In the search engine game, Microsoft started out behind, and it has been continuing to slide. ComScore Networks tells the story. In January of 2005, searches using Microsoft’s MSN sites accounted for 16 percent of all U.S. searches, while Google accounted for 35.1 percent. A year later, Google handled 41.4 percent of all U.S., while MSN’s share of U.S. searches had slipped to 13.7 percent.
If you check the figures from Nielsen/NetRatings, the story is even gloomier. According to their research, MSN’s share of U.S. searches started at 12.8 percent in January of 2005, and slipped to 11 percent a year later. Nielsen/NetRatings show both Google and Yahoo gaining share in the same period. Commenting on their market share, Christopher Payne, vice president of Windows Live Search, said “Obviously I’d like that number to be better. We need to do more to differentiate.”
How does Microsoft hope to do that? Well, early last month Neil Holloway, the president of Microsoft’s Europe, Middle East and Africa operations, stated that the software giant’s search technology would be more relevant in the U.S. than Google’s within six months. You could almost hear Microsoft executives wincing at the faux pas. Payne admitted surprise at the comment, and given his position, one would think he’d know. “This is not our philosophy,” he insisted.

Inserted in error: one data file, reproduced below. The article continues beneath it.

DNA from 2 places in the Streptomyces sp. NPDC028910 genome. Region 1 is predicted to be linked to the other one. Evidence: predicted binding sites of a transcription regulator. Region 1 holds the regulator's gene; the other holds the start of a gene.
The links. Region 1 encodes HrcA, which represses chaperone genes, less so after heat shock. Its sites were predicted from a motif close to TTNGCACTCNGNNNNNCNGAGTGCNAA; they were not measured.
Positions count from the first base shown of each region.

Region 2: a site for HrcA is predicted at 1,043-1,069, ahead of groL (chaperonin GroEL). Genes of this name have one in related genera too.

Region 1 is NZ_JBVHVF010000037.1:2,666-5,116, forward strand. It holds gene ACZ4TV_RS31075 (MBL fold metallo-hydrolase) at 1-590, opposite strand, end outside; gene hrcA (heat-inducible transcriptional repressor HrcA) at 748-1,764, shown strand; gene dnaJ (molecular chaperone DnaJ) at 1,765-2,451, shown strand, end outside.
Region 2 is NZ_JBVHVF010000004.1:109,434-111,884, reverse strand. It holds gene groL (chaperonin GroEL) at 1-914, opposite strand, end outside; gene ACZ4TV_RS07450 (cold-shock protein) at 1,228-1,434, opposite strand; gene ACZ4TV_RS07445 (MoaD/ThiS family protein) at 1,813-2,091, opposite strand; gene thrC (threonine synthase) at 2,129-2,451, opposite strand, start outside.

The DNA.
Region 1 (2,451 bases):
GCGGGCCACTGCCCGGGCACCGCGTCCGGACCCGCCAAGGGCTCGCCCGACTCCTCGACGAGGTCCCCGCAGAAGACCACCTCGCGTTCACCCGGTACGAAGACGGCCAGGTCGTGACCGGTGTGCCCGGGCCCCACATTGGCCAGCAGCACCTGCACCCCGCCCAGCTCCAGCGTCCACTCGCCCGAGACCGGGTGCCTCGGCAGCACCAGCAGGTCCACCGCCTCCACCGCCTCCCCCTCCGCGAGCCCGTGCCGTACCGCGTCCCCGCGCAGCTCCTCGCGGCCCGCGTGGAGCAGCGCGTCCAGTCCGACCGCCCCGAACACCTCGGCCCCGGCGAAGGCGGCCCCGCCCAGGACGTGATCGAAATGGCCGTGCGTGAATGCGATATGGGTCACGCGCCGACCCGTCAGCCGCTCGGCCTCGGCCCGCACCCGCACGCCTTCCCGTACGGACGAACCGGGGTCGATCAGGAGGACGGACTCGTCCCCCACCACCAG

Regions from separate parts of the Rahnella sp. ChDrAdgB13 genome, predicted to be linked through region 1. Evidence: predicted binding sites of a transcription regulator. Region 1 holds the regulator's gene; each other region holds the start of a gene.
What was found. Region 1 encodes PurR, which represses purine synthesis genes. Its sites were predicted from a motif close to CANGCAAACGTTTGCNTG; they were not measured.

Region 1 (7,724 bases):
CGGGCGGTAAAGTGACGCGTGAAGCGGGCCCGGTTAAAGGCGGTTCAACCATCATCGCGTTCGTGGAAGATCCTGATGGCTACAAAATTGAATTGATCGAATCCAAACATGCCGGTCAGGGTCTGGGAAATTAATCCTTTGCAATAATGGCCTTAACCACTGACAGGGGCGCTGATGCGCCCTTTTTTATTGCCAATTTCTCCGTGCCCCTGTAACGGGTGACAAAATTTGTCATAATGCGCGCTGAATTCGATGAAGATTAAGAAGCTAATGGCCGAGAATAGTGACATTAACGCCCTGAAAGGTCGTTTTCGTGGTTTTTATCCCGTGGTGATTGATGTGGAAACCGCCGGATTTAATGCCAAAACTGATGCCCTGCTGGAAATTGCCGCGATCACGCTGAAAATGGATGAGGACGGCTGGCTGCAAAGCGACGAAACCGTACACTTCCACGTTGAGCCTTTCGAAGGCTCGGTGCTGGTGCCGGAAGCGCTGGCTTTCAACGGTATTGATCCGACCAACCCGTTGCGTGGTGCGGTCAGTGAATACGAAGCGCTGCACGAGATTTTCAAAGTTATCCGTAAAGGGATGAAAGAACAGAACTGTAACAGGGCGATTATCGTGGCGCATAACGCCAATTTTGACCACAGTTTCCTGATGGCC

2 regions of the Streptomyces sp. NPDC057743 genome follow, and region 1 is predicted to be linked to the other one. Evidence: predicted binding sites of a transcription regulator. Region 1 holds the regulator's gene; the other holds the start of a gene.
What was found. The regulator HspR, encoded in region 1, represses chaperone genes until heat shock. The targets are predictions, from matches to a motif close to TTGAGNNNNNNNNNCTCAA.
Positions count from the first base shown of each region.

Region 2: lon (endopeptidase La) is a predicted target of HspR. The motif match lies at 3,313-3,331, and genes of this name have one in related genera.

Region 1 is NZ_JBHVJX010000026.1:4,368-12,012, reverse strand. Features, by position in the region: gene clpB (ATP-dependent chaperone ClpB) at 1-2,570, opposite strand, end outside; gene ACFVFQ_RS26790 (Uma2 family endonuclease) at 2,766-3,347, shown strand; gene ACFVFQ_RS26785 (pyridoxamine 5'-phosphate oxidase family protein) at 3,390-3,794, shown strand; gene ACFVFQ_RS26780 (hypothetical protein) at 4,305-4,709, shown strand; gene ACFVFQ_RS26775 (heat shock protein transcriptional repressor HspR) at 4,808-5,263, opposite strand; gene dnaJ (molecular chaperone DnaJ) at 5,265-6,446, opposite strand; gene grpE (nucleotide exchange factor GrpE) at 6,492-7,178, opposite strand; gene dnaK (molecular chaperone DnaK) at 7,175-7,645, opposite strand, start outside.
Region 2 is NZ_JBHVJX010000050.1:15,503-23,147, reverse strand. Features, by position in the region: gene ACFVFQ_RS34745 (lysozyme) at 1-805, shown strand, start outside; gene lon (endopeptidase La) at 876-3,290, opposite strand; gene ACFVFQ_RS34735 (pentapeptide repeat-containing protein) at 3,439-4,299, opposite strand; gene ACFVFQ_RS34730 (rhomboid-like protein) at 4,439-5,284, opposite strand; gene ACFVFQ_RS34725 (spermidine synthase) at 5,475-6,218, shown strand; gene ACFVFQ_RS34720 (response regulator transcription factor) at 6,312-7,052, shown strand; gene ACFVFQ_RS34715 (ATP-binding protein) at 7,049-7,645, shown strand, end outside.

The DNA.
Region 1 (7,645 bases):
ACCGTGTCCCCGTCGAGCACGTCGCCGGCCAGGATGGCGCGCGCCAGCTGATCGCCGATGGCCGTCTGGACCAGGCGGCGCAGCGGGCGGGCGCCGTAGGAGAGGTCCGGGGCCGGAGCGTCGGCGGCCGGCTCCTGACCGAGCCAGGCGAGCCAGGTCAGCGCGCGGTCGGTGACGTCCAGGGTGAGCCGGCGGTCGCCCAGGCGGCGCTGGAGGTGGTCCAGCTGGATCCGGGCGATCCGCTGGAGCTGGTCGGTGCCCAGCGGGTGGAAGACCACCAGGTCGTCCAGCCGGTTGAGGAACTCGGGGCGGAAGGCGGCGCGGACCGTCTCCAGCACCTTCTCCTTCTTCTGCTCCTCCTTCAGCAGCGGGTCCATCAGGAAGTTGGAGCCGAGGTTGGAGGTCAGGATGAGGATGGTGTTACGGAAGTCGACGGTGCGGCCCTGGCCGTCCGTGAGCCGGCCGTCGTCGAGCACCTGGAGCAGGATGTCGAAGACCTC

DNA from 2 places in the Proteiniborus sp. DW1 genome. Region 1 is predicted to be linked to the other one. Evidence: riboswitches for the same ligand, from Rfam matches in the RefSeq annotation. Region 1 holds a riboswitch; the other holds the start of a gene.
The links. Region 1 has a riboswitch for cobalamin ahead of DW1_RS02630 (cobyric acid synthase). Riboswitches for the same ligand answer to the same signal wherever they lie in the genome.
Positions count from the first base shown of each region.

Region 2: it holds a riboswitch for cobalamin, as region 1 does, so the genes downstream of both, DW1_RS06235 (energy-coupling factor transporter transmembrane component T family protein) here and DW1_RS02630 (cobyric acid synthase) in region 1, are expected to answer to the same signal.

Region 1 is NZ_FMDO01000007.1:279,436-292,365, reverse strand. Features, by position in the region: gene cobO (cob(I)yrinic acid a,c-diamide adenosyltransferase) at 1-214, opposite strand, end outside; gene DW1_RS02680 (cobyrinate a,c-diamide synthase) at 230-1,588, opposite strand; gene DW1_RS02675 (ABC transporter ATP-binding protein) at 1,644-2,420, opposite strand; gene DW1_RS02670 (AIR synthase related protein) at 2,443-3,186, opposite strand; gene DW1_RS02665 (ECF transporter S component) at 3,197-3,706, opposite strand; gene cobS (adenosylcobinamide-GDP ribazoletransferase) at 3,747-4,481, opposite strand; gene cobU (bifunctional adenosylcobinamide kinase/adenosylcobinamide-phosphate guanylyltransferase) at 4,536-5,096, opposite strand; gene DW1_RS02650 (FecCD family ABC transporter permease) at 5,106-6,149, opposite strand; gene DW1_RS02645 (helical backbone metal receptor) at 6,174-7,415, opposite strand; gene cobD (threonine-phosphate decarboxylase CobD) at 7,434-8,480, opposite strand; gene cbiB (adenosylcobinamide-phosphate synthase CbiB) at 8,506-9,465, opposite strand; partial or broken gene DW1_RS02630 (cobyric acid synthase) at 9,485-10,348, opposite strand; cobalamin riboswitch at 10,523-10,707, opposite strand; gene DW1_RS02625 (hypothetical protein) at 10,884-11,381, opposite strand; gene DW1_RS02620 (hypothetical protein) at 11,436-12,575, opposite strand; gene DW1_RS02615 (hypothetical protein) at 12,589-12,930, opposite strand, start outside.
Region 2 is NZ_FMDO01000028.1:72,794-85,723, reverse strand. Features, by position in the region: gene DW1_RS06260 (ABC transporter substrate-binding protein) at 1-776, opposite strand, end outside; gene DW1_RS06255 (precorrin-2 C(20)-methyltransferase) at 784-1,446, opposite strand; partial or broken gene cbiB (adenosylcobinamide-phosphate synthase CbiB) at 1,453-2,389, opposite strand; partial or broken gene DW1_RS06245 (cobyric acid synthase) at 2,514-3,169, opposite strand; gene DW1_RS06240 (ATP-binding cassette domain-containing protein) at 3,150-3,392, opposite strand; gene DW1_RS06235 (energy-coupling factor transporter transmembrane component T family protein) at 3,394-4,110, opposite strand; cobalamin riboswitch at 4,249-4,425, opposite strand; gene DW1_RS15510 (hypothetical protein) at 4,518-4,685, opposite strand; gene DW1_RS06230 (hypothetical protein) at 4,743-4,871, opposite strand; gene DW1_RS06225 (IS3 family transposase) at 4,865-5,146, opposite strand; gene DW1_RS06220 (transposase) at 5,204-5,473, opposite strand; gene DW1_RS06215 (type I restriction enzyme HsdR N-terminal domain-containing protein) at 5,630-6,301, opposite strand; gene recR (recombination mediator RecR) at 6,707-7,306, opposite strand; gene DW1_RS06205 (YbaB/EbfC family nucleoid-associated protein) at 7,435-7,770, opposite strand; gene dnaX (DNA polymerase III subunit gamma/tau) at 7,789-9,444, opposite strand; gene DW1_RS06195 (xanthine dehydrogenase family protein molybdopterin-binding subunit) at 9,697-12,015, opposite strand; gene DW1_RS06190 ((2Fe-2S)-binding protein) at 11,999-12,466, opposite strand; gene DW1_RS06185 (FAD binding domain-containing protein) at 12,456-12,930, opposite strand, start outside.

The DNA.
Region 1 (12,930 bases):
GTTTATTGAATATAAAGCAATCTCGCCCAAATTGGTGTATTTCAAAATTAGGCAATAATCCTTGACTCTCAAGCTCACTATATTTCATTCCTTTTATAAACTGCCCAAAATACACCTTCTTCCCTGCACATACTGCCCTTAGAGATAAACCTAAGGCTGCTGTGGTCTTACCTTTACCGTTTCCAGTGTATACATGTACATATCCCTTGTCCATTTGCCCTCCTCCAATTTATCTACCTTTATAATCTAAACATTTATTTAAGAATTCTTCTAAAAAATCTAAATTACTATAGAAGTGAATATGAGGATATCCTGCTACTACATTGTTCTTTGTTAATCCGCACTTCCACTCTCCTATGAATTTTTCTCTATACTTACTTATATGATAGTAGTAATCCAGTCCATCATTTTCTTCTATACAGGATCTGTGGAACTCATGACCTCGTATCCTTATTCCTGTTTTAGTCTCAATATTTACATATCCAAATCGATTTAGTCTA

Still, there is certainly room for improvement. Research conducted by Microsoft revealed that generic search engines can’t answer half of the queries users ask them. Those aren’t exactly the best odds; who would want to follow a map that was right only 50% of the time? It seems like the search engine field is more than ripe for something new and web-shaking. Bradley Horowitz, vice president of advanced products at Yahoo, observed that since Google released its Web page ranking system, “we really haven’t had another breakthrough for some time now, until social search.” So what does Microsoft propose to do about it?
Justin Osmer, senior product manager for MSN, has the answer to that question. In fact, the tool his division is working on should be able to give the answers to a lot of questions. While the company won’t reveal a name for the tool, it is supposed to be a question-and-answer service that involves social search. The idea is to let users ask questions of other users who have similar interests and concerns, so that they can get answers from people who presumably have direct experience with similar situations.